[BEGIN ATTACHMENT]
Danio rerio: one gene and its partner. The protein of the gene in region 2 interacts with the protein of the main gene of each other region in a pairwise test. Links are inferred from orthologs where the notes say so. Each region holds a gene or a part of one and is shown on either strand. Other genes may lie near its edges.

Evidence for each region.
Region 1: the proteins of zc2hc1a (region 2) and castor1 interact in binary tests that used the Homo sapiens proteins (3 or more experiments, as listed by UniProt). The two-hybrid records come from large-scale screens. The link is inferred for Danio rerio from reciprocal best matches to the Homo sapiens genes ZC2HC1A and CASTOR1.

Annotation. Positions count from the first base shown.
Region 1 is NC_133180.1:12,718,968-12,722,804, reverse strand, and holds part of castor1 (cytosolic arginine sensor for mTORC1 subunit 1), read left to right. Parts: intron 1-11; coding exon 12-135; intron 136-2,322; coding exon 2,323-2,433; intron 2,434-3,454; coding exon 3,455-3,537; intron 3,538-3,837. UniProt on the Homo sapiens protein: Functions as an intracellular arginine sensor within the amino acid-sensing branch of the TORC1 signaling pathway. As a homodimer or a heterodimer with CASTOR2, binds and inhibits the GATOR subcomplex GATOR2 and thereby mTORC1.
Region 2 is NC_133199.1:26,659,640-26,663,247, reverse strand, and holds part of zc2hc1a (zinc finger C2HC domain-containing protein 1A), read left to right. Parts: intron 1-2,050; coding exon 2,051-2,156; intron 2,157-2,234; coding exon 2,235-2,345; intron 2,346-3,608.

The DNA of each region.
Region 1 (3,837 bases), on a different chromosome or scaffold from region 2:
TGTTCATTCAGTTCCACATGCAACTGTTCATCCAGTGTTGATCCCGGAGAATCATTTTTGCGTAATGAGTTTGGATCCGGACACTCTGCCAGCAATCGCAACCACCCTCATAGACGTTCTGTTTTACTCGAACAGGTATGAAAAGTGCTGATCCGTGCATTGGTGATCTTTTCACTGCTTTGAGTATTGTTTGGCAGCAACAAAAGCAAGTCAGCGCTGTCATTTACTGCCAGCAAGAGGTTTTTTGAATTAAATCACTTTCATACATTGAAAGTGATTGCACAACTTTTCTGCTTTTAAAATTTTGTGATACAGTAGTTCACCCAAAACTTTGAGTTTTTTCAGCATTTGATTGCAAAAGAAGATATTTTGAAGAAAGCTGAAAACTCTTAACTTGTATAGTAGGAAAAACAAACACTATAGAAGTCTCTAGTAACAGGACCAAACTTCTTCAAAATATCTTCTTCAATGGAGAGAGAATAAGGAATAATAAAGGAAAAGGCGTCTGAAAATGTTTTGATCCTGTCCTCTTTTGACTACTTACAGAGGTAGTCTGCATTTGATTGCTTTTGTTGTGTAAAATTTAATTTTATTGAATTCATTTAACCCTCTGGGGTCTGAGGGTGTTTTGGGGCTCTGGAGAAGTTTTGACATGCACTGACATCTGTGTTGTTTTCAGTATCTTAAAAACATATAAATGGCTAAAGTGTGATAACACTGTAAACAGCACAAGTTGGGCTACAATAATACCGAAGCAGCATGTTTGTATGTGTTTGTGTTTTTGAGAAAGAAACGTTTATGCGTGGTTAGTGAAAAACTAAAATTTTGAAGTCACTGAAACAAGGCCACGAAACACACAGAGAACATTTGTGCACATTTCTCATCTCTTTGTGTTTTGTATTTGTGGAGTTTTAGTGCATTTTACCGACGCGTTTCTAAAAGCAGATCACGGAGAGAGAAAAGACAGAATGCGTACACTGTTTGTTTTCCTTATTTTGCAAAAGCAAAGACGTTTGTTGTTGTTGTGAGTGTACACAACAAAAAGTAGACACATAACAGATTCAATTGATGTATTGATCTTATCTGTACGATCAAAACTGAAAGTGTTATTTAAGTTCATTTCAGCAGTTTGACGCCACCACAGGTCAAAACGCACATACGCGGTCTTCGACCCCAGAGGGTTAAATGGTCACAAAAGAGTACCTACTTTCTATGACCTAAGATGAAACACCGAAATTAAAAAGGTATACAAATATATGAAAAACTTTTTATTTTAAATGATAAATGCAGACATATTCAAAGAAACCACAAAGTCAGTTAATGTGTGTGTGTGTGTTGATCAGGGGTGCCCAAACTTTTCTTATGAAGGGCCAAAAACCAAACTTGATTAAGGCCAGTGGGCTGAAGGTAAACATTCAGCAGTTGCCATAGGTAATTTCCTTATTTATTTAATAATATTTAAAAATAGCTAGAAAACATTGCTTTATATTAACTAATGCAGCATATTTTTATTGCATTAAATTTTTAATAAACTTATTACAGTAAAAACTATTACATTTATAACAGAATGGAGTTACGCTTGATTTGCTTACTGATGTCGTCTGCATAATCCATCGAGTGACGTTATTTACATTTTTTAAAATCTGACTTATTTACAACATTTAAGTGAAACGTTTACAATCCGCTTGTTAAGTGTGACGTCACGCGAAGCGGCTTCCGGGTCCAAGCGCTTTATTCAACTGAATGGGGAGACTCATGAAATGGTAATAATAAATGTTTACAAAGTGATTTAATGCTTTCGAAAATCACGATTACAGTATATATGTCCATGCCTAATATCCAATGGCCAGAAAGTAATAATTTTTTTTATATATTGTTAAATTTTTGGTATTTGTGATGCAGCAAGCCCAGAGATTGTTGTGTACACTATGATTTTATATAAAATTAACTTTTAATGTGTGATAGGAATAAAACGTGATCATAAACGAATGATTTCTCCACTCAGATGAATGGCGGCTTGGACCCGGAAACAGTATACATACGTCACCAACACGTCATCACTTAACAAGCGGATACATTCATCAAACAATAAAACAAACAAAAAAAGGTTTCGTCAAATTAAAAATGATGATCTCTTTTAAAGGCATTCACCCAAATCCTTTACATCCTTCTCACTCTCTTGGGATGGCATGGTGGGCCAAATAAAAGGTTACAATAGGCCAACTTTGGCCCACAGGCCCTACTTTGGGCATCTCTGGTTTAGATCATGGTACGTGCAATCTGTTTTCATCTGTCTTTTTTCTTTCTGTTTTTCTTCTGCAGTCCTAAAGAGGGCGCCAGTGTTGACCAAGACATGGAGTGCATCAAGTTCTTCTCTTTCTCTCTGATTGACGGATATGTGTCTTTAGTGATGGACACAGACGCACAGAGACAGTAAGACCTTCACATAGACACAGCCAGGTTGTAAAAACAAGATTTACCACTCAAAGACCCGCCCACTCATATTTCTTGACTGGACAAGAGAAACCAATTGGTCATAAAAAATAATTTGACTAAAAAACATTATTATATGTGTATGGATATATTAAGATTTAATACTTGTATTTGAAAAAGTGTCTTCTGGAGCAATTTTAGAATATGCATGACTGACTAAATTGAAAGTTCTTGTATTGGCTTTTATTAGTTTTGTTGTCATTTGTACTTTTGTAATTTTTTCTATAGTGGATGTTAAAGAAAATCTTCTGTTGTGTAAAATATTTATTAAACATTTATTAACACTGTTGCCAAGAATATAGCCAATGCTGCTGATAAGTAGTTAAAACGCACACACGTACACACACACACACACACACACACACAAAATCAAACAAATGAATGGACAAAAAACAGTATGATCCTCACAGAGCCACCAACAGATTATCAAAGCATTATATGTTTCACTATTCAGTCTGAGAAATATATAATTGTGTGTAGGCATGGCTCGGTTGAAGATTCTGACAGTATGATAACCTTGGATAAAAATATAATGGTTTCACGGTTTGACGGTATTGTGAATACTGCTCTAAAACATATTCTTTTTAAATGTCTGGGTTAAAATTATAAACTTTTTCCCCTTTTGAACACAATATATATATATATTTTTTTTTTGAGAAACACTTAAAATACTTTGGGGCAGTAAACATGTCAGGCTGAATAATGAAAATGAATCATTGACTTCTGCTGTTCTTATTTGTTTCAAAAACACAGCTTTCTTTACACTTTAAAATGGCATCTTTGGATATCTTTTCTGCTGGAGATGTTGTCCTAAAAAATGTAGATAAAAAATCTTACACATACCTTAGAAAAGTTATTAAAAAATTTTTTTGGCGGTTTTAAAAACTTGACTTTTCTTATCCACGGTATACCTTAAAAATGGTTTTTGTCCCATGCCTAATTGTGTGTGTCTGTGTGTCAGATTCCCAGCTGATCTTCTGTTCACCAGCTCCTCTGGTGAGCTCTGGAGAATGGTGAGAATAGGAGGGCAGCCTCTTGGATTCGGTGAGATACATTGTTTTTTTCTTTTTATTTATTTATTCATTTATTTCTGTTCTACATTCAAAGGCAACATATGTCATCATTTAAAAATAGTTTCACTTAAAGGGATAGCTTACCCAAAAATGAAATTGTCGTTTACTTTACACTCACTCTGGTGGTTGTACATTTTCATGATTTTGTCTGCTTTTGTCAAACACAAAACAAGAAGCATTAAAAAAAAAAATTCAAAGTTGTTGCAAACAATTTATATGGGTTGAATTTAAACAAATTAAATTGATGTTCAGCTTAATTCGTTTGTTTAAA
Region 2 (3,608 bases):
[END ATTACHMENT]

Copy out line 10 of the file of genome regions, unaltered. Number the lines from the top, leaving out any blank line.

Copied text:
Region 2 (3,608 bases):